We have a lot of time to fill between now and the end of the Stanley Cup Final. The Buffalo Sabres find themselves watching the best playoffs in sports for the eighth year in a row. This summer Jason Botterill will try to improve his roster so the longest playoff drought in the NHL won’t extend to nine years.
There are some big names that could hit the open market this summer and they’ll be worth discussing down the road. We’re going to start this new weekly series I’m going to put together up until July, with an under the radar depth signing.
That player is none other than 26-year-old forward Jordan Weal. The former third-round pick of the Los Angeles Kings broke through into the NHL with the Philadelphia Flyers. He burst onto the scene with eight goals and 12 points in 23 games during the 2016-17 season. Weal didn’t live up to offensive expectations the following season and was eventually traded to the Arizona Coyotes in January of this season, before being moved again to the Montreal Canadiens at the trade deadline.
Weal scored four goals and 10 points in 16 games for the Canadiens. He was an important part of their bottom-six and playoff push that just fell short this season.
In each of the last two seasons Weal has scored at a 10 goals and 27 points per 82 game pace. His career high of eight goals won’t blow your doors off in regards to offensive production. However, fourth line players that can score 10 goals and around 25 points a season consistently are not bad to have on your team.
The Flyers moved on from him thinking he was no longer an offensive threat and the Coyotes moved him in exchange for much needed defensive help at the time. Credit Marc Bergevin for targeting Weal and having a coach that knew where to put him to succeed.
Where the North Vancouver native really exceeds is his impact defensively at 5 on 5. An area where the Sabres could use an upgrade. He can provide that secondary scoring from the bottom of the lineup and even step into your power play in a pinch. His ability to be a shutdown defensive player has been undervalued so far in his career as the chart below from Micah McCurdy lays out.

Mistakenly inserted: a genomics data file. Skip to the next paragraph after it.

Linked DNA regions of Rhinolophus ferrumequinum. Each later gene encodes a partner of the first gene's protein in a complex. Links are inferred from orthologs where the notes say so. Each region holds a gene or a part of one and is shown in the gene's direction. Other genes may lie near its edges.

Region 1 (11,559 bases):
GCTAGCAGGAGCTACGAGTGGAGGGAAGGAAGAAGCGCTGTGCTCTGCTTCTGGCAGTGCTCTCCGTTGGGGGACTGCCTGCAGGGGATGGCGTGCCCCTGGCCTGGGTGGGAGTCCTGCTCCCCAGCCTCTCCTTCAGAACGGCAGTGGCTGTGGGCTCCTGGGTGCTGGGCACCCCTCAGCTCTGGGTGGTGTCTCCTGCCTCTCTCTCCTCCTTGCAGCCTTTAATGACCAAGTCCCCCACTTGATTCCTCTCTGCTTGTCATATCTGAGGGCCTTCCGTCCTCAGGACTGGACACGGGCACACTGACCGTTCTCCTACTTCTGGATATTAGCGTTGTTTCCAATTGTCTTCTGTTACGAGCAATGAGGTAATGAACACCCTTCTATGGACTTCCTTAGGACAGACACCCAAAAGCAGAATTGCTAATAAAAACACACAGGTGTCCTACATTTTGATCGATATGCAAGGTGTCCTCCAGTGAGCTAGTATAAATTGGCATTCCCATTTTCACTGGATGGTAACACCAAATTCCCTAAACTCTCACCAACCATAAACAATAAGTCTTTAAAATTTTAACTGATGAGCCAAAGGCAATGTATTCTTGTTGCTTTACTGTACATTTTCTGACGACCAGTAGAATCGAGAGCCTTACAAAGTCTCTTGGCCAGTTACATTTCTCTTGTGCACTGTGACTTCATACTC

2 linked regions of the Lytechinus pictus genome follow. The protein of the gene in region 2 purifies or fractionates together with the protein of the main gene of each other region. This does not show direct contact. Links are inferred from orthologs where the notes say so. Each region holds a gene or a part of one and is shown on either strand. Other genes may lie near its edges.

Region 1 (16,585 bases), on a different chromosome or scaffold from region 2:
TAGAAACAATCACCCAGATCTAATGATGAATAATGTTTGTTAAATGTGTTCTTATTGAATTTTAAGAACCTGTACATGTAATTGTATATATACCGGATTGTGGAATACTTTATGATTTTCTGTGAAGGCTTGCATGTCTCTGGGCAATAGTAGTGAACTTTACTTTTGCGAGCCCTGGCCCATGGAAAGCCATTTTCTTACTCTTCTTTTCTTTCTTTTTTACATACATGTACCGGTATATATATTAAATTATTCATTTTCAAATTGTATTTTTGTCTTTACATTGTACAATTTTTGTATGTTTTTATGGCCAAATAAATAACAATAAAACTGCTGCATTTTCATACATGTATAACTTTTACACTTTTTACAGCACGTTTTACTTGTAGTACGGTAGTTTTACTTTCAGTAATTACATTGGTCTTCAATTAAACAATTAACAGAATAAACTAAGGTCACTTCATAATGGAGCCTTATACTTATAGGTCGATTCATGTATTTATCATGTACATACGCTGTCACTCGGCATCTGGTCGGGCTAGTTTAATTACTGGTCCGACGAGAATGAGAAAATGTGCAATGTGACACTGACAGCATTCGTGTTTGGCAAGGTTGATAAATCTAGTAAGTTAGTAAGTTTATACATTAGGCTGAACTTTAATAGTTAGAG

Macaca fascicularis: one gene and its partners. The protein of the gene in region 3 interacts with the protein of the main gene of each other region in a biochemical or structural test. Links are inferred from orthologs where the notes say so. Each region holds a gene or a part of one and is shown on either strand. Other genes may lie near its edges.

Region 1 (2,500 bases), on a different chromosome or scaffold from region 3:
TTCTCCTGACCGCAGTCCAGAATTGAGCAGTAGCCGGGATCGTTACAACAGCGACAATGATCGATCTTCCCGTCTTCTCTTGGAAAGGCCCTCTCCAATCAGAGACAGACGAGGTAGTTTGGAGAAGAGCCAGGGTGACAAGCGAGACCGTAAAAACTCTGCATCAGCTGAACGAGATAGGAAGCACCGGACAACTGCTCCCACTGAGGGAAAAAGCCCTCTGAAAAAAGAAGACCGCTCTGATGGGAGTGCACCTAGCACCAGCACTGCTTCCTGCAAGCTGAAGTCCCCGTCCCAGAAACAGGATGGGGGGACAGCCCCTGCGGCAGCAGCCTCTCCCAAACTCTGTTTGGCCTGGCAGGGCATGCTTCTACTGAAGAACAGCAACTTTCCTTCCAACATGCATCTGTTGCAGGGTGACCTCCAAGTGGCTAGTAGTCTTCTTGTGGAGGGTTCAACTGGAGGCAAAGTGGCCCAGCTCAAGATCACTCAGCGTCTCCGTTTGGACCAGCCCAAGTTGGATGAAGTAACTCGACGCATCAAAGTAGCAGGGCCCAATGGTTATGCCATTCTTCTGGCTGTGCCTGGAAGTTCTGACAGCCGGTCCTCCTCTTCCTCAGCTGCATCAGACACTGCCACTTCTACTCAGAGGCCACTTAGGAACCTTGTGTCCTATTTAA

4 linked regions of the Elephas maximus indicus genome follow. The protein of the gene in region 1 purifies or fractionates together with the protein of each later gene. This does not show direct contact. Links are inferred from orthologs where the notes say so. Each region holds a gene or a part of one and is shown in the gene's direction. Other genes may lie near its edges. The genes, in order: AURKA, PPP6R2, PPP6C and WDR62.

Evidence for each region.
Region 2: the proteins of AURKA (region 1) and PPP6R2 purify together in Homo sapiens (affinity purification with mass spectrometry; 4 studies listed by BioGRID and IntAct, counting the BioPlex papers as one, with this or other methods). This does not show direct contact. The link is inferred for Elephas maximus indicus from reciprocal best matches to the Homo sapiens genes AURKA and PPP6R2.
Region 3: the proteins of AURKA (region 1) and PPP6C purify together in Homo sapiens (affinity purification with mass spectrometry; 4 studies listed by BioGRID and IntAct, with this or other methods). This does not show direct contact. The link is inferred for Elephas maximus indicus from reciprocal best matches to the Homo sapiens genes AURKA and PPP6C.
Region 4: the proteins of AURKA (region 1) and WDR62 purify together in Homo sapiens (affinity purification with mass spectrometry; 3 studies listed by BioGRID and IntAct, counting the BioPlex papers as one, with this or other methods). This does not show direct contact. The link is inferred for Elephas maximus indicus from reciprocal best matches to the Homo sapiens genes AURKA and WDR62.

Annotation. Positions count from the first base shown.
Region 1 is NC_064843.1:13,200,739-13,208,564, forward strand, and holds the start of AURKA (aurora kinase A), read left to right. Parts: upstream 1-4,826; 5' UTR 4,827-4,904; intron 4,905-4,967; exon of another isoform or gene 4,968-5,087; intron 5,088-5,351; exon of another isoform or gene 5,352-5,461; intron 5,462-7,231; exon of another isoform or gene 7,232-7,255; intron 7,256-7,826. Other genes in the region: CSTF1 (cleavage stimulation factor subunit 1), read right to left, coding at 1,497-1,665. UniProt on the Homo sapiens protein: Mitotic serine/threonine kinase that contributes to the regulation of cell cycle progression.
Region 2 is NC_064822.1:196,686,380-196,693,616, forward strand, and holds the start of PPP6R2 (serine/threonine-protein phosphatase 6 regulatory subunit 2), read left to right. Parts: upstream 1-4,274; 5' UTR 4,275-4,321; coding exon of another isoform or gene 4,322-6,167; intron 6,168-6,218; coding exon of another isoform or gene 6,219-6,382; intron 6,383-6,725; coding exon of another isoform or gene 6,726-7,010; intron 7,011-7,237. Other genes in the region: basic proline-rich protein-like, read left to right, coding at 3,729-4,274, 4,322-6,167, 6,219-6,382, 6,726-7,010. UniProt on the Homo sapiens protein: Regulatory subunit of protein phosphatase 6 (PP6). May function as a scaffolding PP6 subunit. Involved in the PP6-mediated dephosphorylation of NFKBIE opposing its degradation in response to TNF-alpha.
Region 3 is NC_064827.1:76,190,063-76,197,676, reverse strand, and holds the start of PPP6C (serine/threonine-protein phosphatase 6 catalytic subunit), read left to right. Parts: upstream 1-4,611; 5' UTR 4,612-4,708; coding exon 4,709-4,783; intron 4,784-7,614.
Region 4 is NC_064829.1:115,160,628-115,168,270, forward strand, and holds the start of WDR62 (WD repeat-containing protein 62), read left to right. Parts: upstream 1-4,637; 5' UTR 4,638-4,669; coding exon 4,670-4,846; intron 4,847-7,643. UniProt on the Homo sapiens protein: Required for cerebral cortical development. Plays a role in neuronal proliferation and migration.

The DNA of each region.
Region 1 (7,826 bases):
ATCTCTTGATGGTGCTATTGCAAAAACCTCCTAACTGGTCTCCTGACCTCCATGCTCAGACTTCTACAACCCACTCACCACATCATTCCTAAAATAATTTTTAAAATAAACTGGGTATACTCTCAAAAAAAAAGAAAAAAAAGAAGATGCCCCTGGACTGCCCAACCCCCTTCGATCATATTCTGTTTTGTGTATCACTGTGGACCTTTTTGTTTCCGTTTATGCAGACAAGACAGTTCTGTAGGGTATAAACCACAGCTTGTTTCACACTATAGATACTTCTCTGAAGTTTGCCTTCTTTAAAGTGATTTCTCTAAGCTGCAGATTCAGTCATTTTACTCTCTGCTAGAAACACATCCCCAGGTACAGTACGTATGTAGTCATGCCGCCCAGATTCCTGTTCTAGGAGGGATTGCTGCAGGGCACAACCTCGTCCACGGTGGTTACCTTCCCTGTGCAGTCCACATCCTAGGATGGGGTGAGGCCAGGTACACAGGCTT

Over the last three years, he’s been a positive impact player at 5 on 5 offensively and especially defensively according to Evolving Hockey’s regularized adjusted plus-minus (RAPM) model.
He had a strong 2016-17 season with the Flyers when he provided that offensive production.
Had a small dip in the 2017-18 season offensively.
Rebounded well last season playing for three different clubs.
Last season, Weal, had a xGA impact of -2.63. Which, would be the best on the Sabres. Oveall he had an impressive xGPM impact rating of 4.27. He ranked sixth overall among all forwards this season in xGA per 60 at even strength at -0.206 and 10th overall in xGPM per 60 at 0.335.
At 5 on 5 Weal has been a plus position player in Corsi in two of the last three years. Only the 2017-18 season was he below a 55 CF%. He’s been a positive in scoring chances for/against and high-danger chances for/against in each of the last three years as well according to Natural Stat Trick.
He was fifth on Canadiens this season in on-ice xGoals percentage (56.2%) at 5 on 5 during his time there and was even ranked the best on the Flyers in that same category during the 2016-17 season.
Great work by Jordan Weal leads to an Ivan Provorov goal.— Broad Street Hockey (@BroadStHockey) March 29, 2018
2-0 Flyers pic.twitter.com/n6ar1t0iF1
Possession player that is on the ice for more quality chances for than he his against sounds like a good idea.
That game winning goal feeling— NBC Sports Philadelphia (@NBCSPhilly) February 7, 2018
Jordan Weal scores with only a few seconds remaining in overtime to snag the win. pic.twitter.com/R4EZBB14Mr
Weal is exactly the type of player Jason Botterill should be looking for to upgrade a bottom-six of his lineup that has needed it for a few years now. It’s likely one or both of Johan Larsson and Zemgus Girgensons won’t return next season. Weal could slide into one of those vacated roster spots.
He makes $1.75 million this season and will likely be looking for a raise on the open market, but won’t be expensive by any means. Riley Nash’s deal (three-years, $2.75 million cap hit) and Matt Calvert’s (three-years, $2.85 million cap hit) signed last July as free agents are some decent comparables for Weal. It may even be possible he comes in a little lower than both of those players.
A smart team is going to sign Weal in July to add speed, secondary scoring, and depth to their lineup. Hopefully, the Sabres are one of those teams that are in on him and eventually sign him when free agency opens.